Google’s Ultimate Mashup, The End of Web 2.0, and More Metaverse Wannabees

The end of fragmentation: shifting the paradigm

Let’s take a look at what happened by the end of the 1990s, when the “portal wars” were at its most aggressive peak. It wasn’t clear who would “win” the battle. Hundreds or even thousands of competitors continued to promote more and more services, links, and tools to get access to information, and the more they managed to attract to “their” portal, the more useful it was — both to themselves (more ads) but to the users as well (more access to information).

However, there was no clear winner. There would never be: with too much fragmentation, no clear market leader was able to emerge, no matter how good the “portal” was. They could be better, but they couldn’t be uniquely and absolutely compelling for the whole world to log in there. People were constantly launching “new and improved portals”.

At some stage, some clever people just thought, “what if I simply started up a meta-portal, ie. a portal that would allow me to search for all content on all portals, and attract people that way?” Search engines were developed that way. In fact, when the first developers started their Web crawling to index data, they almost inevitably started by indexing the portal sites first (they had the most links!), and then indexed all sites linked from there.

Creating search engines is not tremendously hard. When a local search engine bragged about the “years of development” and the “huge team of academic developers”, a friend of mine wrote one in Perl over an evening and launched a press release the next morning to tell how utterly misleading that image was; anyone could hack a simple search engine with a few lines of code. The trouble, of course, is not with the technology by itself — it’s the infrastructure. That’s the major reason why currently just three search engines dominate the world (at least, the English-speaking world; local search engines haven’t yet died). Start-ups like Wikia abandoned their search engine (which is now open source), very likely because of the insane amount of infrastructure needed, which is hard to pay for to remain competitive. Google, Yahoo, and Live Search are simply too big to compete against, and they all have very successful business models to back them up financially.

But the existing search engines — specially Google’s, of course — are typical cases of disruptive technologies. At one point in time, they didn’t exist at all. At the next moment, they collapsed the whole Web 1.0 content-oriented, portal-centred model. Suddenly it was irrelevant where your content was located: search engines would find where it was, and you wouldn’t need any “portals” any more. The notion of a fragmented Web, where groups of users assembled around their favourite portal, simply ceased to exist. Instead, the world was pushed towards search engines as the way to get in touch with content — and, as Google so successfully showed, as a valid business model for selling ads. The change was quite subtle, but it nevertheless showed the power of disruptive technologies — they made us realise that the Web could be used in a totally different and absolutely unforeseen way. And, in a sense, this led to a new level of unification: content, at last, was universally accessible through a single choice (well, a few choices).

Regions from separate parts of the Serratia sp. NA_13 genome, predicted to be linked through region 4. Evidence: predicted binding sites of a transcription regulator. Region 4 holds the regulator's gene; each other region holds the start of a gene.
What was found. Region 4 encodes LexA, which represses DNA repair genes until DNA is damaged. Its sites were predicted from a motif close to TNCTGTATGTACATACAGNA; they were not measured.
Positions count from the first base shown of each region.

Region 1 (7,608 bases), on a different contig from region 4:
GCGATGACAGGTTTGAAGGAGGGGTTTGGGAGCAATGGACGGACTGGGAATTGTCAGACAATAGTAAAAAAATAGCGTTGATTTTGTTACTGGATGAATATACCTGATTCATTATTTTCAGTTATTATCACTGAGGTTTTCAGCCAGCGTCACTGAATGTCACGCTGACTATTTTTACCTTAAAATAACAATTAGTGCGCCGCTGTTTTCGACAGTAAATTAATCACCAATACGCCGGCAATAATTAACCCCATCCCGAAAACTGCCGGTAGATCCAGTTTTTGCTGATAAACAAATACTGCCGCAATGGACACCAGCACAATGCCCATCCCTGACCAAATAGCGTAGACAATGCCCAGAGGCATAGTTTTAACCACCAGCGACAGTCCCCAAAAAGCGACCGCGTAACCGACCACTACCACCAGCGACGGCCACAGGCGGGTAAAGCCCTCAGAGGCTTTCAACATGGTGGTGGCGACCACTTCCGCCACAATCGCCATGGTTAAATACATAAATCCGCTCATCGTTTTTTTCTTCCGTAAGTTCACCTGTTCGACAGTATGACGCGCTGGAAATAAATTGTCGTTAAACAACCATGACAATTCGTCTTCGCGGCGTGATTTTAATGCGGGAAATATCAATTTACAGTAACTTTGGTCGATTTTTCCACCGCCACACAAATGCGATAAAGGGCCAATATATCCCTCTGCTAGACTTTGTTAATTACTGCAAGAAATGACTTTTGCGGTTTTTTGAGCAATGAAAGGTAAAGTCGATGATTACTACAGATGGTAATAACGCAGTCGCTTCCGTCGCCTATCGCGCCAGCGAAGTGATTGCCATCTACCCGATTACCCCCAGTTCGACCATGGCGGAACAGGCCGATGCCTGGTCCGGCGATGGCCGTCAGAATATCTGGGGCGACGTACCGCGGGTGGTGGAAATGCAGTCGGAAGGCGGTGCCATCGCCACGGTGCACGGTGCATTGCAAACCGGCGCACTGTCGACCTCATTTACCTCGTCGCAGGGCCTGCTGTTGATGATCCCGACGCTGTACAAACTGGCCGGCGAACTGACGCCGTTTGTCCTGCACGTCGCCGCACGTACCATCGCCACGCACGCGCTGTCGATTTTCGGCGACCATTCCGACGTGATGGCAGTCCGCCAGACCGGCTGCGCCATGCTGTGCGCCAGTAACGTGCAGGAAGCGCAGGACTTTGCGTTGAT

The next step, of course, was that all content-based site owners eagerly wished to jump into this new way of locating content on the Web. This led to a new trend: site owners willingly (and freely) pushed their content for search engines to index. The former business model of “you pay for links on our portal” was totally changed into the notion that “you can submit your site’s content to be indexed for free; this will make our search engine more powerful; and we (the search engine owners) will increase revenues by selling ads (or profiling data)”. Technologies like Sitemaps allowed content publishers to simply inform the search engines when their content had changed, making sure it is kept up to date and gets immediately indexed.

So, after half a decade or so of further fragmentation of the Web 1.0, finally it was getting unified again. This, however, only happened thanks to a paradigm shift, where new habits gained more acceptance (locating a search engine and using keywords to navigate to content, as opposed to going to a portal and see what links were available there).

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